This takes approx 3min to machine crease a full sheet ( 3 beams)

Cut Beam - Order of Operation


  1. Switch to drag knife attachment changing to a new blade for each day minimum.
  2. Select drag-knife as tool in menu (T-16)
  3. Manual Qualify tool z depth - try to cut through sheet completely without draging knife-block - this will wreck the job.
  4. Load file
  5. Place foam waste-sheet/ crease/cutting jig on bed
  6. Place prepared sheet (creased in last operation) onto CNC bed (ensure square on bed)
  7. Switch on vacuum bed
  8. Start job & monitor
  9. Switch off vacuum bed
  10. Shelve material ready for fold and glue

This takes approx 3min to machine cut a full sheet ( 3 beams)

Fold and Glue Order of Operation

0. What you need:

  • Gloves ( timber on the jig is sharp and saves you getting hotglue burns
  • Clamps (6-10 is optimal)

  • Hot Glue gun, extension lead and spare glue sticks ( /check the gun is fit for service and make sure nobody will trip over your lead)
  • 2.5 beams per hot glue stick.
  • You can get into a rhythm and get thru alot of beams if you production line it (each focus on doing one part of process)
  • Folding Jig (one on side of the table and Glueing jig (on the other side) screwed down to a bench.
  • A stock of precut & creased beam sheets

1. Fold use the crease in the cardboard and the hinged folding jig to fold the first internal 3 right angles on your beam 

Work from one end of you beam to the other, usually in three moves per fold

Since these photos were taken, a second hinged board has been added to the top. this makes it a little easier to secure the cardboard and make a clean fold

2. Once you have your three folds done, the process moves to the glueing jig. 1st make you final fold by hand and tuck this in to complete your Square profile   


Fusion 360 File for the Beam Glueing Mitre boxes

3. Once you have your square profile clamp in place and start glueing 

4. You may need to space out or add more clamps when you remove your finished beam. Allow to cool before removing your clamps. If you have enough clamps some can be on the cooling beam while you use the others for the next beam.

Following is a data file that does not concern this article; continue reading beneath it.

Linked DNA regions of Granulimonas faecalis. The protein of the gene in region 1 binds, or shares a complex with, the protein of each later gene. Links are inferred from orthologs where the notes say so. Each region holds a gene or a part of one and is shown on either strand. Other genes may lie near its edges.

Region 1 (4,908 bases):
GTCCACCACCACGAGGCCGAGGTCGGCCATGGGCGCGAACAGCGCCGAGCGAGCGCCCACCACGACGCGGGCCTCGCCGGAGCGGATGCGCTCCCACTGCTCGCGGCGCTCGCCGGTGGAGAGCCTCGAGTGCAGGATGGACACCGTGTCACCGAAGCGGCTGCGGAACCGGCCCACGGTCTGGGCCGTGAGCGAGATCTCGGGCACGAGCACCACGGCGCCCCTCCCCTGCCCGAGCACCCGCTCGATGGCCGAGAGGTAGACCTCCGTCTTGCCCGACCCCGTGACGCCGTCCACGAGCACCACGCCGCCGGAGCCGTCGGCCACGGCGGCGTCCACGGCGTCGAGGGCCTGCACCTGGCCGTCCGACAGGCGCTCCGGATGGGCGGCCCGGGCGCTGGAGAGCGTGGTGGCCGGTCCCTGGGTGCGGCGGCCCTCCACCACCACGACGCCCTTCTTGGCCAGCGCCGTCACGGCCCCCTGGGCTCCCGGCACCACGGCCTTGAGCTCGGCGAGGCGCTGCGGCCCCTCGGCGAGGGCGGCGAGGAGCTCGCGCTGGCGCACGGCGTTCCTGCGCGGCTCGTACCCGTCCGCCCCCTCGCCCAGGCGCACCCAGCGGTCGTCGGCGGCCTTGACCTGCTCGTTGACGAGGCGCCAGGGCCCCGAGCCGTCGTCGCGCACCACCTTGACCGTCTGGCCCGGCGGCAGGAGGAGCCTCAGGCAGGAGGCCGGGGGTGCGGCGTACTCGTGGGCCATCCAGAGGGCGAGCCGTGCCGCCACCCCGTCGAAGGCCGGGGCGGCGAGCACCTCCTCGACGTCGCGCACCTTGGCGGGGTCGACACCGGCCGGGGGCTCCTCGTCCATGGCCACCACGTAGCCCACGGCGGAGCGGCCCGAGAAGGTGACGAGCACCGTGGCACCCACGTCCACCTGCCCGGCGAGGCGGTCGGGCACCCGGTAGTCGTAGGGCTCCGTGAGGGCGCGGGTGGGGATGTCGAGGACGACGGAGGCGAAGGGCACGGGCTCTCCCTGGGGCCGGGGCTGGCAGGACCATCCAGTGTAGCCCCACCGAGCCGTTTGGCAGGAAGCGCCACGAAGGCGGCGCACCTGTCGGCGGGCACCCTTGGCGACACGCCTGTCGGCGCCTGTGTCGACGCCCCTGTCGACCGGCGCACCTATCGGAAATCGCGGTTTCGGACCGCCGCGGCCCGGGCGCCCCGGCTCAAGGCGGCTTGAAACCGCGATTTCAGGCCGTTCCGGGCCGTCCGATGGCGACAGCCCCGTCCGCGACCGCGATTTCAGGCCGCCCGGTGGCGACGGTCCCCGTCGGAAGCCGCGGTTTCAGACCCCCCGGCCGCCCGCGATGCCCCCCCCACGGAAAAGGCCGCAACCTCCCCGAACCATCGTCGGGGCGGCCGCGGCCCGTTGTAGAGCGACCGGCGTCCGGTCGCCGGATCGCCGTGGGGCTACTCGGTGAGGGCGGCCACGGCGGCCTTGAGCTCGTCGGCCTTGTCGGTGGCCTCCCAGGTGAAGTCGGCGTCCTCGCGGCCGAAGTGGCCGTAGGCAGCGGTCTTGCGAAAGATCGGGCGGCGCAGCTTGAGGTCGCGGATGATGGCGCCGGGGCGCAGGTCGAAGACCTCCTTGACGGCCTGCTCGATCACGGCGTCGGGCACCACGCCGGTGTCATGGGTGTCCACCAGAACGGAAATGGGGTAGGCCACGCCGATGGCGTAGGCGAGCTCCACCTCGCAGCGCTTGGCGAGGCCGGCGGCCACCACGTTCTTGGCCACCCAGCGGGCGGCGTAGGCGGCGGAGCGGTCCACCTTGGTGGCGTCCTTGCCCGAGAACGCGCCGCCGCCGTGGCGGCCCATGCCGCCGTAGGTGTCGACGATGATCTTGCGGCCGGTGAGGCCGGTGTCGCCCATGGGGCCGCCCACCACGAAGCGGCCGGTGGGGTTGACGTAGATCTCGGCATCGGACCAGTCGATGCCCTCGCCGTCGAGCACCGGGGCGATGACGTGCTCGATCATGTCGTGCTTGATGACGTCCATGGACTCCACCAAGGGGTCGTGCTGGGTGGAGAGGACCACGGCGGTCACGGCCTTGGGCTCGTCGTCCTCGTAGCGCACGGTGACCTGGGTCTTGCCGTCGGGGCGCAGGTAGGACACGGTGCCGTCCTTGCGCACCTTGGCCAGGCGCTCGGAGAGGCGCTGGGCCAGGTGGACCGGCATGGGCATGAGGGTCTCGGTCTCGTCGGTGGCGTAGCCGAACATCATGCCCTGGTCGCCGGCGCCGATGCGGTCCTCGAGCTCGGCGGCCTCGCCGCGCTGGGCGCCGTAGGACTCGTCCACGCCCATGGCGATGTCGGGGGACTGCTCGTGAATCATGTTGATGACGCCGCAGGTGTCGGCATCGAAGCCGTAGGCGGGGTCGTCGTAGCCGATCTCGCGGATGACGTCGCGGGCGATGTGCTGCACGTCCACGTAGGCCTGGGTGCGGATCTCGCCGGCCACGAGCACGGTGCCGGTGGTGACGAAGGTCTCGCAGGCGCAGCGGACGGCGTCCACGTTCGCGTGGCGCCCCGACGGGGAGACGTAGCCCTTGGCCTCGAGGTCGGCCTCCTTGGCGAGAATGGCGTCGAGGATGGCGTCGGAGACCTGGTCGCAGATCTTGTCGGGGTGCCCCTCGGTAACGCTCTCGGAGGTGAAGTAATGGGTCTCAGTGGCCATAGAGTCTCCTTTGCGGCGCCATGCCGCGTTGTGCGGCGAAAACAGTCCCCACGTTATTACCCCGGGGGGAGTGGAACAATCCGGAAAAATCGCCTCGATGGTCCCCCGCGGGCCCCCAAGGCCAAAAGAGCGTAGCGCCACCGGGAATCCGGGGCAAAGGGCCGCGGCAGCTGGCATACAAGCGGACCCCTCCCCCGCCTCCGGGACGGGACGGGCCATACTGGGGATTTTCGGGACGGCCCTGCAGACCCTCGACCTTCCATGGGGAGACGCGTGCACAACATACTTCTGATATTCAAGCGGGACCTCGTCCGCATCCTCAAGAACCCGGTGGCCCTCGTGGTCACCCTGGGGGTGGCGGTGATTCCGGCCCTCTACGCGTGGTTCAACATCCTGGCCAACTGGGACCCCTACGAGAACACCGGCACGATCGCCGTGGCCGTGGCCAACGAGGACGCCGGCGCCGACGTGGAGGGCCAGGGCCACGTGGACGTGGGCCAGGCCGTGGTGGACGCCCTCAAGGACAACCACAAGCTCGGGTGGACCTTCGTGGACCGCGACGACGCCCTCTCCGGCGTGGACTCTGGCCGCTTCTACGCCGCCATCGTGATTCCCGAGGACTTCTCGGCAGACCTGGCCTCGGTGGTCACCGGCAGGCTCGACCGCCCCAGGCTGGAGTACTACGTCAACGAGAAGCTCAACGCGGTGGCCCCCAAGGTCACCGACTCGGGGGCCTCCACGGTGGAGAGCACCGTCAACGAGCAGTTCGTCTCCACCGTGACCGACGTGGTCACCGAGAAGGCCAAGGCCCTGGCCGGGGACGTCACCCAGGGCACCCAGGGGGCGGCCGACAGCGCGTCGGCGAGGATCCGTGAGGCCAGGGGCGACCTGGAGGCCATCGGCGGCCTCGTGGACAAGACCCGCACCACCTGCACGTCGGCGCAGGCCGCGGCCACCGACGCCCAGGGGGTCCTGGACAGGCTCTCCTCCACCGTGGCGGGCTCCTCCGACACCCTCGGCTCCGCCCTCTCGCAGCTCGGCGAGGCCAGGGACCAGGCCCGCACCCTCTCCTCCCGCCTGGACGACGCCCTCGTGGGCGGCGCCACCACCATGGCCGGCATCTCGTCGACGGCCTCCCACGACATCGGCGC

5. Don't forget to pack up your tools and store your beams when you run out of steam8-)

Different joints and applications of the beam

Right Angle Corner Joint

use the 45Deg angle on the glueing jig to cut out a void


right_angle_joint.jpeg You can glue a piece of cardboard over the outside of the joint to secure it or refrain from cutting the whole V out and use excess as a glue tab.

T Joint

You can easy make a strong T- Joint tjoint.jpeg

On your vertical beam in the T, cut down, one beam width, on each corner

On the Horizontal of your T Cut out a couple of slot shaped hole for the end of your vertical walls to slot into tjoint_cut.jpeg

Add some hot glue to the outside slots of your vertical beam and assemble. Glue the folded down flaps to the the horizontal part of your T

3 axis corners

A crossbetween the right angle and TJoints, add your vertical part of the T to a Right Angle joint and Glue down the flaps


Curvy Beams


Make cuts on the inside of a curve and glue flaps over eachother as required curvy_corner_maniac.jpeg


If you need more reinforcement you can add one of these simple triangle corners.


or one of young Peter's corner gussets cornergusset.jpg

Other fittings for beams

engagement/grumpus/workshops/giantcardboardstructures/premadesquaresectionbeams.txt · Last modified: 2021/10/26 10:21 by Michael Byrne